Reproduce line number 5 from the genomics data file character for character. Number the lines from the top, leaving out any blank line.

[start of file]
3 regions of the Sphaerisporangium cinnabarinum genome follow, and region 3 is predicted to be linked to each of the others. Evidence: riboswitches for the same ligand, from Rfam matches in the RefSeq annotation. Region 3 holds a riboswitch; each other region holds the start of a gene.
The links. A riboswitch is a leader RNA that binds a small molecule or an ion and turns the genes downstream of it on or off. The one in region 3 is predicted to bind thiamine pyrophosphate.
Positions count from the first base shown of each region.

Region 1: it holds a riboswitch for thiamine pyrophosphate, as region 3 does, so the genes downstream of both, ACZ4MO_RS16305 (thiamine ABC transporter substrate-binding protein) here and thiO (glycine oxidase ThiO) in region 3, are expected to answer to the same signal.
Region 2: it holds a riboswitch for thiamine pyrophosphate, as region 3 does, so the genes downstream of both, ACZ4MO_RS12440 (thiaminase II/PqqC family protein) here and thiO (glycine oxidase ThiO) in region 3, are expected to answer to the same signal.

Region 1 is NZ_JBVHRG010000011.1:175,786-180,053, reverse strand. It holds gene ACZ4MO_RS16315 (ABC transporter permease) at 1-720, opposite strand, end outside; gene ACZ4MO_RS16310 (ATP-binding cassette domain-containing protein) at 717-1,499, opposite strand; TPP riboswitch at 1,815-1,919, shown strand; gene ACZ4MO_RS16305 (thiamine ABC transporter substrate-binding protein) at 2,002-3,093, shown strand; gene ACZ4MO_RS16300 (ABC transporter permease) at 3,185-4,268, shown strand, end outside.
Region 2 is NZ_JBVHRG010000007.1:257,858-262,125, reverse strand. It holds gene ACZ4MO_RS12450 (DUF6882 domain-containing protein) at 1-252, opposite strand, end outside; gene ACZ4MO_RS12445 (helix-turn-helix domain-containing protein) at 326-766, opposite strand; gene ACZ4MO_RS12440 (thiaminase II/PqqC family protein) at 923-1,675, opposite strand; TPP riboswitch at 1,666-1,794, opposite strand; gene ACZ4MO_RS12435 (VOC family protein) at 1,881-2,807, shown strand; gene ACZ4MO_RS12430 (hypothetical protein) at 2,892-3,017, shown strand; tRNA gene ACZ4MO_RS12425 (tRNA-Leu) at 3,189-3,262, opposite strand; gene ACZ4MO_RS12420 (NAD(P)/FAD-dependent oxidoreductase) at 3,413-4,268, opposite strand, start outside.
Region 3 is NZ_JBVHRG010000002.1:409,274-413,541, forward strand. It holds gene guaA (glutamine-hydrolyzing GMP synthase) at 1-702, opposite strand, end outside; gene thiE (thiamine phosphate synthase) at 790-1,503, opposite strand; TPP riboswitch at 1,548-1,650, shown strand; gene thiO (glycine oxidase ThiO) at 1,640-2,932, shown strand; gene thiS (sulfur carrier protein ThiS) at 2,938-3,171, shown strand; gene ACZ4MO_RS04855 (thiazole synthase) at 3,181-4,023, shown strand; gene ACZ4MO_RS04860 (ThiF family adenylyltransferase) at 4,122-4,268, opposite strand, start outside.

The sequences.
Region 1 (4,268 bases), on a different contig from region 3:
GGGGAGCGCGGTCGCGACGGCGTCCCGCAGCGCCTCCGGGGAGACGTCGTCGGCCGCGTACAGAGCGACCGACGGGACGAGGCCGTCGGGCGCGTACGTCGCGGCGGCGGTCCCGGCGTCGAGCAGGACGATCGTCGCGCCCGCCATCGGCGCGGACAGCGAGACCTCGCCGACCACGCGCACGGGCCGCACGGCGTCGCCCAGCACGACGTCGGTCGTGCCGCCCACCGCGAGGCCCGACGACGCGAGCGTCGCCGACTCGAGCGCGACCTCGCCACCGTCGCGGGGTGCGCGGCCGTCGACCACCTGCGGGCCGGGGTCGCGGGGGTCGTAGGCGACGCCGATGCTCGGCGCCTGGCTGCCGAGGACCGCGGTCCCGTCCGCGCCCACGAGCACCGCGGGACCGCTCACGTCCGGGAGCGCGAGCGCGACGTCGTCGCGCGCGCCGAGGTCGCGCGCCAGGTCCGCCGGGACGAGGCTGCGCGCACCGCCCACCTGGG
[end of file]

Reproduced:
Region 2: it holds a riboswitch for thiamine pyrophosphate, as region 3 does, so the genes downstream of both, ACZ4MO_RS12440 (thiaminase II/PqqC family protein) here and thiO (glycine oxidase ThiO) in region 3, are expected to answer to the same signal.